Bug Fables is the Paper Mario sequel we’ve been waiting for

Since its release in 2004, fans of Paper Mario: The Thousand Year Door have been waiting for a sequel that lives up to the original. After the announcement of the upcoming Paper Mario: The Origami King, fans are wondering if this is the game they’ve been waiting for. Thankfully, Bug Fables: The Everlasting Sapling, by Panamanian developer Moonsprout Games, is now available on consoles and offers the aesthetic, gameplay, and charm to scratch that Paper Mario itch.

Many moons have passed since Queen Elizant the First passed away before completing her life’s goal: locating the eponymous everlasting sapling, a plant rumored to have extraordinary powers. Her daughter, Elizant II, has hired you, a group of explorers, to locate the sapling for the crown. Bug Fables is a charming RPG with exciting turn based combat and a delightful cartoon aesthetic. Controlling a party of three adventurers, you will explore the kingdom of Bugaria as Kabbu, the stalwart beetle, Vi, the headstrong honeybee, and Leif, the mysterious warlock moth. You will explore the farthest reaches of the kingdom discovering secrets, fighting monsters, and meeting unique and interesting characters.

The combat in Bug Fables is nearly identical to Paper Mario. Each attack is more or less successful based on how well you completed various quick time events. This makes combat a lot more engaging than just selecting a menu option and it also makes individual battles more personal. Medal points replace the badge points from Paper Mario and can be used to equip medals that boost your character’s stats. While limited in scope, this allows for a little extra strategic freedom when facing a particularly tough boss or challenge.

The art style of Bug Fables can best be described as “adorable”. The similarities with Paper Mario are strikingly obvious, but it works well with the whimsical atmosphere the developers were trying to cultivate. Every NPC, monster, and boss is unique and well designed. Different classes of enemies populate different areas, changing their appearance to suit their environment and making each location feel more genuine. The music also promotes this feeling as every location features a different song that makes the area feel alive. The songs are catchy, exciting, and really add to the overall sense of adventure.

Outside of combat, Bug Fables focuses heavily on exploration. Reminiscent of some Metroidvania-type games, certain areas are unavailable to you until acquiring certain skills or abilities. Each area contains interesting and unique locations, characters, and secrets. Most of these secrets take the form of stat upgrades, but can range from treasure to entirely new areas to explore. Certain areas will never become available throughout the main quest and are only accessible after completing certain side missions, which really encourages exploring every corner of the intricately crafted world. While some games encourage exploration by giving the player an open-world and no boundaries, the most effective exploration style games make the player work for their reward. While Bug Fables doesn’t give the player the freedom to explore the entire map right away, slowly unlocking new and unique areas is rewarding and fun.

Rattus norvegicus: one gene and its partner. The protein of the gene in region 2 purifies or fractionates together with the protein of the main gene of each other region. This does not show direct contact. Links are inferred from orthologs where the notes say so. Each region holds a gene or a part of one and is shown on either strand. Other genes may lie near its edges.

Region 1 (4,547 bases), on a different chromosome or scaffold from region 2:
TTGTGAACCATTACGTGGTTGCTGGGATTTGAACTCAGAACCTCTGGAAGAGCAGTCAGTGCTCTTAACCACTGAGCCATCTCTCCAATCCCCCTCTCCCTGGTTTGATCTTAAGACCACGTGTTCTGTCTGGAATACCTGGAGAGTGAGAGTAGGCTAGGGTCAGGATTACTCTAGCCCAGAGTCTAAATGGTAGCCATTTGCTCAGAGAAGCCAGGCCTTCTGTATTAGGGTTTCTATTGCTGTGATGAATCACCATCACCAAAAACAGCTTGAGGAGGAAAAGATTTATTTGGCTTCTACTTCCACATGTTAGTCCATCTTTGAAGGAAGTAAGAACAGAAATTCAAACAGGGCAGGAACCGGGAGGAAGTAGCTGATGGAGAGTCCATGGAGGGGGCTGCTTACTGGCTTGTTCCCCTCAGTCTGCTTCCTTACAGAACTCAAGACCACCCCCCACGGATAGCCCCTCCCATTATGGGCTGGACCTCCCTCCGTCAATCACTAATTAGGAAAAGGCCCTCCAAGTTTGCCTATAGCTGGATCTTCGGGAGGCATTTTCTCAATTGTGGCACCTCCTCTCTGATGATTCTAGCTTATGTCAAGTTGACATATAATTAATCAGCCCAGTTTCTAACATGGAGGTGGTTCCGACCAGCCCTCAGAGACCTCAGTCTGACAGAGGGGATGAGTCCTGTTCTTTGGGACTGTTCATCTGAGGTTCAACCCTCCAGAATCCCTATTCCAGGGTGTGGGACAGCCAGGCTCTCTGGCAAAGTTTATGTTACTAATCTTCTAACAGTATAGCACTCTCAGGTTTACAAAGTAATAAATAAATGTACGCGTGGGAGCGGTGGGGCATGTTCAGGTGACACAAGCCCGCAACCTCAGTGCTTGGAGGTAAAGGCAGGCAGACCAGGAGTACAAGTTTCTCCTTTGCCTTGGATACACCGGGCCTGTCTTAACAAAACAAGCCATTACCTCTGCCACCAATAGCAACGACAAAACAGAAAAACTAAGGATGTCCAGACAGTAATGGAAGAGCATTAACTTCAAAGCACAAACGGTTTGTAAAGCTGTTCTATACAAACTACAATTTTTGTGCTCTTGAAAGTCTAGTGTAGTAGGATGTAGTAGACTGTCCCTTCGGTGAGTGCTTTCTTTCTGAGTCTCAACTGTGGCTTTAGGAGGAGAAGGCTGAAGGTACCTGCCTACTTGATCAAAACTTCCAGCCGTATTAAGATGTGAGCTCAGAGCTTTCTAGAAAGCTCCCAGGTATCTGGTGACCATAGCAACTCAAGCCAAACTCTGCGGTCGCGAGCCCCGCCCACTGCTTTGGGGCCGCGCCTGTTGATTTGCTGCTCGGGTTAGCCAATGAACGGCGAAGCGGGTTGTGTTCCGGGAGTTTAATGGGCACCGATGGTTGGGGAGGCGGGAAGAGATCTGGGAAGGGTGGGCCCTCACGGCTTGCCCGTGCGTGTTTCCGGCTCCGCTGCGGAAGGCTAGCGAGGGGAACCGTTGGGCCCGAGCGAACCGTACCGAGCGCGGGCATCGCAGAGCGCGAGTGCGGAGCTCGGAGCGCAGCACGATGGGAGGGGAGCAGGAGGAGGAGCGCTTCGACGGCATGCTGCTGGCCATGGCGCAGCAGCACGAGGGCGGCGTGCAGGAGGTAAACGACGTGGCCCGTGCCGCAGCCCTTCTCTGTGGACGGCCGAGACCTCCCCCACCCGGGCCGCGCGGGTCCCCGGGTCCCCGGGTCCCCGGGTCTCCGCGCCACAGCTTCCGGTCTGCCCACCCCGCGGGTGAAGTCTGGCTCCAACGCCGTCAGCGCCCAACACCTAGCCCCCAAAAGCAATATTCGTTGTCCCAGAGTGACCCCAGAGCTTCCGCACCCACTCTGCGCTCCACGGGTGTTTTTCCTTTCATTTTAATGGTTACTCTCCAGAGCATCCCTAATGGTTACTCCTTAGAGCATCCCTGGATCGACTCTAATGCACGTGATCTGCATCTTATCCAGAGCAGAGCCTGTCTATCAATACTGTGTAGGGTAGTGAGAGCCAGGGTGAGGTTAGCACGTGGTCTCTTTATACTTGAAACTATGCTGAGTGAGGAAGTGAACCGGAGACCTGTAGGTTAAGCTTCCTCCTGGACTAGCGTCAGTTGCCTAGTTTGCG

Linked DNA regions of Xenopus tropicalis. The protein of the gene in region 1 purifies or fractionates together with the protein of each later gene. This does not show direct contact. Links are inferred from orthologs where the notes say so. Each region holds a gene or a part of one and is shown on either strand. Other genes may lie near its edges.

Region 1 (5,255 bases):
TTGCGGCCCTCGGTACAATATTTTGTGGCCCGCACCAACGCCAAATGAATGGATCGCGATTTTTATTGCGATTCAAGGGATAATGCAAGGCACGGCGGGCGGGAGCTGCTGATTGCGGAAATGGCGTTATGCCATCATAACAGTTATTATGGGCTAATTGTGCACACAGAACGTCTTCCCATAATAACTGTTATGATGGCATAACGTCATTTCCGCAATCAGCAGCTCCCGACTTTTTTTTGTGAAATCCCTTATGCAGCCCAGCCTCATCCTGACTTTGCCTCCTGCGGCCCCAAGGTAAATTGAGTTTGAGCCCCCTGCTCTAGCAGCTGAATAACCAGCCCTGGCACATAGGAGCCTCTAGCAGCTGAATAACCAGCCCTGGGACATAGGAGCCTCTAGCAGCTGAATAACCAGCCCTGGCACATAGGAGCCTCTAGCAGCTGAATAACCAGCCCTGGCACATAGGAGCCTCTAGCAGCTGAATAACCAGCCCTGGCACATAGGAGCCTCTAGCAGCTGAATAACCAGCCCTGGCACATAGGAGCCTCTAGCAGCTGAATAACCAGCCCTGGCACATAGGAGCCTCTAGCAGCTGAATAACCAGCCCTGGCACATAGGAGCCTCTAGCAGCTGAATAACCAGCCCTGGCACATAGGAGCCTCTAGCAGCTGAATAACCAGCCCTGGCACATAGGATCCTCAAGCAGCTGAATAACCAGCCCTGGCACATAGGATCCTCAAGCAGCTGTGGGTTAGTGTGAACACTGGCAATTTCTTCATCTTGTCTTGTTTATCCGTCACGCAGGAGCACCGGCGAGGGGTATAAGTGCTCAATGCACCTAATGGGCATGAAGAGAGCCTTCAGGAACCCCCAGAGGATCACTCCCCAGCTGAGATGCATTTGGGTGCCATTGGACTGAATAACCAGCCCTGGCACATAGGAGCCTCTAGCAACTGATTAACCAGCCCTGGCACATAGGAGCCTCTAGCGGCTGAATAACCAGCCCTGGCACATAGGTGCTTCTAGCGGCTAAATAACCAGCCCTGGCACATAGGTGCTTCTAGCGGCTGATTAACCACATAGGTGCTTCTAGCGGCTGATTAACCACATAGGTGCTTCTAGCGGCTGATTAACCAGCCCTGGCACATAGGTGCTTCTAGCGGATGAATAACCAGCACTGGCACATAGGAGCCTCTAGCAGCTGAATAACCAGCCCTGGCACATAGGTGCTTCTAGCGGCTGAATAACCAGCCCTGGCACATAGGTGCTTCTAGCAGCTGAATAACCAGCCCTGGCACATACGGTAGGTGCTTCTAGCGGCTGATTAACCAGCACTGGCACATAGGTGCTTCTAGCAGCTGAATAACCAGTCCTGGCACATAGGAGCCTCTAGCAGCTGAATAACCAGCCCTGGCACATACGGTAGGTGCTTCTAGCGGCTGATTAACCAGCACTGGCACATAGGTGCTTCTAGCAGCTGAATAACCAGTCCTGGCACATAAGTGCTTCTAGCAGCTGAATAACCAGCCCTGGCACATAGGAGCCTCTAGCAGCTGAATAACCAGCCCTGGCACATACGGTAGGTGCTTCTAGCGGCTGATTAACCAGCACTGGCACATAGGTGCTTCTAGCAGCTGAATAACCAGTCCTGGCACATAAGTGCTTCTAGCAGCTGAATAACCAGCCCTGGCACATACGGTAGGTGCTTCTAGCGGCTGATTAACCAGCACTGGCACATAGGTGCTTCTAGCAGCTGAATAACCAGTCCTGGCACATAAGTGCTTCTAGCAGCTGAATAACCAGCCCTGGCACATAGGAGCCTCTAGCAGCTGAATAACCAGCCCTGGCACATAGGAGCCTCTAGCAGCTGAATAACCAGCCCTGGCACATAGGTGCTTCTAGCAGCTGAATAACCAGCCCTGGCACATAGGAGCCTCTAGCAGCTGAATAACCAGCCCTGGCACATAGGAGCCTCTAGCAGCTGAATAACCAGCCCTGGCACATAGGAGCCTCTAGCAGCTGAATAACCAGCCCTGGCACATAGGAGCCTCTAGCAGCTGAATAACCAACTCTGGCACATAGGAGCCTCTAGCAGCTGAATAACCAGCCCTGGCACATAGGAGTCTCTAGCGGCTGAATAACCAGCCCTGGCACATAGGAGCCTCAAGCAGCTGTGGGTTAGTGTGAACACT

By far the weakest aspect of Bug Fables is the platforming sections. While the levels offer unique and interesting challenges, the controls are not designed for precise movement. Each character is just a 2D sprite interacting with a 3D landscape and it’s impossible to determine exactly what direction you’re facing, especially when jumping or attacking at an angle. Certain levels were so frustrating and out of place that it almost felt as though they were created by different people entirely. You’ll need to solve numerous puzzles throughout these sections as well. This requires that you use all three of your character’s abilities including Kabbu’s horn, Vi’s boomerang, and Leif’s ice magic. While the puzzles themselves are interesting and satisfying to complete, slow, confusing character selection and tedious controls make these sections, at best, a chore and, at worst, an exercise in anger management.

Bug Fables: The Everlasting Sapling features a fun and deep turn-based combat system, a cast of unique and charming characters, and a huge amount of content to explore beyond the main story. While occasionally frustrating and tedious during the platforming sections, Bug Fables is the perfect thing for those Paper Mario fans looking for something to hold them over until July, when The Origami King releases. If you like laid back games with charming characters and tons to explore, Bug Fables is the game you’re looking for.

Bug Fables: The Everlasting Sapling




  • Fun combat with a lot of depth
  • Intricately crafted world and charming characters
  • Great music


  • Annoying platforming sections
  • Tedious puzzles

Andrew Soguero

Andrew has been playing and developing games since he was 10 years old. His favorite types of games range from goofy platformers, like Psychonauts, to atmospheric horror, like Silent Hill, and he’ll play anything with a strong narrative focus. Outside of gaming, Andrew enjoys science fiction, camping, and beer.

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